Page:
“It is absolutely true that in the 21st Century, American isolationism is not an option,” Obama said. “If nuclear materials are not secure, that could pose a danger in American citizens. As the Syrian civil war spills across borders, the capacity of battle-hardened groups to come after us increases. Regional aggression that goes unchecked - in southern Ukraine, the South China Sea, or anywhere else in the world - will ultimately impact our allies, and could draw in our military.”

“But to say that we have an interest in pursuing peace and freedom beyond our borders is not to say that every problem has a military solution,” he said. “Since World War II, some of our most costly mistakes came not from our restraint, but from our willingness to rush into military adventures - without thinking through the consequences; without building international support and legitimacy for our action, or leveling with the American people about the sacrifice required. Tough talk often draws headlines, but war rarely conforms to slogans. ”

 “Here’s my bottom line: America must always lead on the world stage. If we don’t, no one else will. The military that you have joined is, and always will be, the backbone of that leadership. But US military action cannot be the only - or even primary - component of our leadership in every instance.”

As the administration this week announced a timetable for the final draw-down of troops from Afghanistan - exiting by the end of 2016 - the president devoted his appearance today to a focus on national security policy going forward.

“We know all too well, after 9/11, just how technology and globalization has put power once reserved for states in the hands of individuals, raising the capacity of terrorists to do harm,” the president said. “Russia’s aggression toward former Soviet states unnerves capitals in Europe, while China’s economic rise and military reach worries its neighbours.”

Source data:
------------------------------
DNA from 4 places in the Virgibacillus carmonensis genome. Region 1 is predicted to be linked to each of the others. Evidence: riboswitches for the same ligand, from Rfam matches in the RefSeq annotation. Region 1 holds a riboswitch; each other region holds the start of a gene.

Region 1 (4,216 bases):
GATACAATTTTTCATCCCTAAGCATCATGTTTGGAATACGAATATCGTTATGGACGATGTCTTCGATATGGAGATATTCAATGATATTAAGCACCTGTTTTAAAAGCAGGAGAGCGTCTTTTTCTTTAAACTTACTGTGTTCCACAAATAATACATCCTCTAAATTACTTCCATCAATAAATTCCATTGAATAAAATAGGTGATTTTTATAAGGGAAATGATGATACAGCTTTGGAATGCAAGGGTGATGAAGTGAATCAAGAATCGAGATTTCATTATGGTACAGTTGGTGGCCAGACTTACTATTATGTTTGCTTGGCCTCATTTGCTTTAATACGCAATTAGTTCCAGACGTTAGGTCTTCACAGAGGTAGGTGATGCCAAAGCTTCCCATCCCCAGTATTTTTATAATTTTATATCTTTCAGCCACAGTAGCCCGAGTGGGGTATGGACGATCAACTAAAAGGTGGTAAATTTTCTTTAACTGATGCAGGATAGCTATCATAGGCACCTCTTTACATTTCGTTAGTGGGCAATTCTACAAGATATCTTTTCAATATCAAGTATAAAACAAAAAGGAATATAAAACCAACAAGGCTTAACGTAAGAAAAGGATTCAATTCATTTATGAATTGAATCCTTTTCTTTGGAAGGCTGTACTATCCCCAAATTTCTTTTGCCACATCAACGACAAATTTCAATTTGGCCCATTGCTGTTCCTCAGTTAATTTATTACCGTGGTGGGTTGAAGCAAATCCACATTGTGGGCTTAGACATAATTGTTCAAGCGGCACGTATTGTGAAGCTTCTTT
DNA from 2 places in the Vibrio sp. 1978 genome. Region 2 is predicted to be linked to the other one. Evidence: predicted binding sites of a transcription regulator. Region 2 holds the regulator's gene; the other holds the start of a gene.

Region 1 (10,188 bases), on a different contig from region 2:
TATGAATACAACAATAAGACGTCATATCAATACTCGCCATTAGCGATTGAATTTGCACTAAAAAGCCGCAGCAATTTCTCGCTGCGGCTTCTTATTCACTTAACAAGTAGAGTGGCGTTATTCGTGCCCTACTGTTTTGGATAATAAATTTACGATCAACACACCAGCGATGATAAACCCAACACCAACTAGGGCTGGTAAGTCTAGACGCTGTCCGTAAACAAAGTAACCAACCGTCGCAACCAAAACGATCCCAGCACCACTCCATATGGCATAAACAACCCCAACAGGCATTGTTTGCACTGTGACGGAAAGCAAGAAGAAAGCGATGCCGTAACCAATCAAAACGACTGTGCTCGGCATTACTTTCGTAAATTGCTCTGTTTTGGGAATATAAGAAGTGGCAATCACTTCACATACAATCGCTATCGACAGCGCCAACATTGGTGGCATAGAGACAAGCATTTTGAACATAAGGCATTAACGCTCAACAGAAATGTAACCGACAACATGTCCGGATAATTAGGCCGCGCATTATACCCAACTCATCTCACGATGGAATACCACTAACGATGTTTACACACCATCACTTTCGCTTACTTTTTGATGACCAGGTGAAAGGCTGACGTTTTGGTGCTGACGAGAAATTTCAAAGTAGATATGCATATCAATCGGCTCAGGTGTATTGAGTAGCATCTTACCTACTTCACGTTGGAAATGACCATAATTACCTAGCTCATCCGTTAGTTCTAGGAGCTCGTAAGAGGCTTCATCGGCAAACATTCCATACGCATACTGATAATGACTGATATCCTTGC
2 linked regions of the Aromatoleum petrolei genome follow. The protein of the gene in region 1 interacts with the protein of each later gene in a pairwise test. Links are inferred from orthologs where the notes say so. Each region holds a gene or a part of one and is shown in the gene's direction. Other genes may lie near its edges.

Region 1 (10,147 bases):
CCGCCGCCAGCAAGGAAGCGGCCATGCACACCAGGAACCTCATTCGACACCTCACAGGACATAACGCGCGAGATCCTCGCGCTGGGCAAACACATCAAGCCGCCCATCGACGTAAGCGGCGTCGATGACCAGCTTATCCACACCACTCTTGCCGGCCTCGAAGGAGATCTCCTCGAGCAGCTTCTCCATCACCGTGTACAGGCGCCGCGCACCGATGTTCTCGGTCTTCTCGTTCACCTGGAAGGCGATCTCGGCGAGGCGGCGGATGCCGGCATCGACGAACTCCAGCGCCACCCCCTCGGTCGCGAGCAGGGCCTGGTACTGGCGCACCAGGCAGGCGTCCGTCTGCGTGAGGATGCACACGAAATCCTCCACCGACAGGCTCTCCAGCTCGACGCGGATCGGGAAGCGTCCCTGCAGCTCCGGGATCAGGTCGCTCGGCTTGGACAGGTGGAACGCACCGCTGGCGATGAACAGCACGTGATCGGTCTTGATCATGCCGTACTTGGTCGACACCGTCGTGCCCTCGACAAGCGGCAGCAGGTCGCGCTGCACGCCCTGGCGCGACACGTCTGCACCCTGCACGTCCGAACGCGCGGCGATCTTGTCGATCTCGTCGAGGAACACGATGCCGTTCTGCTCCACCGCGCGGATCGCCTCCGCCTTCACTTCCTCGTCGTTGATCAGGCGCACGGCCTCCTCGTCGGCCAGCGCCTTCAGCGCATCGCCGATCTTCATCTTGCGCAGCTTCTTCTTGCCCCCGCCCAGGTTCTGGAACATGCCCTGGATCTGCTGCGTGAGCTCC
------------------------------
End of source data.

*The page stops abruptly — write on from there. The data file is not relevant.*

“It is a particularly useful time for America to reflect on those who have sacrificed so much for our freedom - for you are the first class to graduate since 9/11 who may not be sent into combat in Iraq or Afghanistan,” Obama told the West Point graduating class. “When I first spoke at West Point in 2009, we still had more than 100,000 troops in Iraq. We were preparing to surge in Afghanistan. Our counter-terrorism efforts were focused on al Qaeda’s core leadership.”

“Four and a half years later, the landscape has changed,” he said. “We have removed our troops from Iraq. We are winding down our war in Afghanistan. Al Qaeda’s leadership in the border region between Pakistan and Afghanistan has been decimated, and Osama bin Laden is no more.”

“For the foreseeable future, the most direct threat to America at home and abroad remains terrorism,” Obama said. “But a strategy that involves invading every country that harbors terrorist networks is naïve and unsustainable. I believe we must shift our counter-terrorism strategy - drawing on the successes and shortcomings of our experience in Iraq and Afghanistan - to more effectively partner with countries where terrorist networks seek a foothold.”